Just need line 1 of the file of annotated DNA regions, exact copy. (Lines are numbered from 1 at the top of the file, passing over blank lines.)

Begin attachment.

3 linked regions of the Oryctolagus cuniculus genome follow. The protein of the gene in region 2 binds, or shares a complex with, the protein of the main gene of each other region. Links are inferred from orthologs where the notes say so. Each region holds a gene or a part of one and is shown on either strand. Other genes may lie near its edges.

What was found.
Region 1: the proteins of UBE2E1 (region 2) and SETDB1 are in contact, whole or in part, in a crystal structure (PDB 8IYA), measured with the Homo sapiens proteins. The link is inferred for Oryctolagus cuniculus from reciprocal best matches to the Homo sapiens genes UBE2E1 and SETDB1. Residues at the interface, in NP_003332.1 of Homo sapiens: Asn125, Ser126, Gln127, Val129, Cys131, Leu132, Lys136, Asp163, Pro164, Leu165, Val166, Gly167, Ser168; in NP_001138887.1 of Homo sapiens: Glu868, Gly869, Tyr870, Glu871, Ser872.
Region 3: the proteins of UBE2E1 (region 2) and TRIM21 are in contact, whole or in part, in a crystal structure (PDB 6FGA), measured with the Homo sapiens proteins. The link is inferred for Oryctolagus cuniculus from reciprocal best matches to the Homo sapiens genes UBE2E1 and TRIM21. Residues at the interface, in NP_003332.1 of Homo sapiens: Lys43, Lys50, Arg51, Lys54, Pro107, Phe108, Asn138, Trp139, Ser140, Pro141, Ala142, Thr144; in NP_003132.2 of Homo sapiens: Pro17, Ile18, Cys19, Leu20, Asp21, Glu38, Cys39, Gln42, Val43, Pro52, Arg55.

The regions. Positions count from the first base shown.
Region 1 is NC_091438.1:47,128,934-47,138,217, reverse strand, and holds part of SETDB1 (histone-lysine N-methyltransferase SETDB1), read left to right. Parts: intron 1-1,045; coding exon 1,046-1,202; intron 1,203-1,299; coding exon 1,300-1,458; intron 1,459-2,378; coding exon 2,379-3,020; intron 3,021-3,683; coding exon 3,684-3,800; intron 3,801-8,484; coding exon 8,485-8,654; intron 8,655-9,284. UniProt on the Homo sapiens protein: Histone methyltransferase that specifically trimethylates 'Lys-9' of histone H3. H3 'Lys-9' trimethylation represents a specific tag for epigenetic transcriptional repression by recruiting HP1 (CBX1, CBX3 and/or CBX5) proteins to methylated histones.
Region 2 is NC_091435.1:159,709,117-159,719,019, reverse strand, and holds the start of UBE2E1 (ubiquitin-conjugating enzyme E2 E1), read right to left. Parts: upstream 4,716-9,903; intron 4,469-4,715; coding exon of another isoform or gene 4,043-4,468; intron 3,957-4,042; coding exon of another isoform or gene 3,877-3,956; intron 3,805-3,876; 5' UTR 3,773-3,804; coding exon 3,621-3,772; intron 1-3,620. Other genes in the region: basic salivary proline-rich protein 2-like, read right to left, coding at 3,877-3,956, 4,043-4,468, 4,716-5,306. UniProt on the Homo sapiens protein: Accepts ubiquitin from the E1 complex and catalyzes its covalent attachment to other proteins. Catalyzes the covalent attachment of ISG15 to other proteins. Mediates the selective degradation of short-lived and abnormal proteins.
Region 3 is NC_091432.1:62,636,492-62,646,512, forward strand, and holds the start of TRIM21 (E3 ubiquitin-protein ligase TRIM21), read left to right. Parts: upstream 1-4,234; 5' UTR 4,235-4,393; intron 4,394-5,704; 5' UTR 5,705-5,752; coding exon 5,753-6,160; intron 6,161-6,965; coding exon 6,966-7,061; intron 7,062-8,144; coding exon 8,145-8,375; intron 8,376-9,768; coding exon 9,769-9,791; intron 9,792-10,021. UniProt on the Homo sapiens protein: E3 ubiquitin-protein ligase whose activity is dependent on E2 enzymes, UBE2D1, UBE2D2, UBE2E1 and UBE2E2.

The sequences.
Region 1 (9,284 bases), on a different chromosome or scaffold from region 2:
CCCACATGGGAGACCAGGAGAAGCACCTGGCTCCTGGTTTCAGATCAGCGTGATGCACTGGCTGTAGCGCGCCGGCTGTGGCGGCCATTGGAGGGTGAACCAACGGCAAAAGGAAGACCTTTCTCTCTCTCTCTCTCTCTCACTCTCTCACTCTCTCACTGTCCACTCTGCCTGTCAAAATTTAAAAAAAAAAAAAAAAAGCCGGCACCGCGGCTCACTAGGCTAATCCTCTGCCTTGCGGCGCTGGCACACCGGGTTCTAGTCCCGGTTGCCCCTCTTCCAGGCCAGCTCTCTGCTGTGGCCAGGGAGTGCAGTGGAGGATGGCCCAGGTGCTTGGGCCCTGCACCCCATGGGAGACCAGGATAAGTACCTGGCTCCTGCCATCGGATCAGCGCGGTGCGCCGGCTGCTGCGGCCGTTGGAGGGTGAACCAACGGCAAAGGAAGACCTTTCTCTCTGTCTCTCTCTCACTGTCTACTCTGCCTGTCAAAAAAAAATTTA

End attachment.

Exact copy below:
3 linked regions of the Oryctolagus cuniculus genome follow. The protein of the gene in region 2 binds, or shares a complex with, the protein of the main gene of each other region. Links are inferred from orthologs where the notes say so. Each region holds a gene or a part of one and is shown on either strand. Other genes may lie near its edges.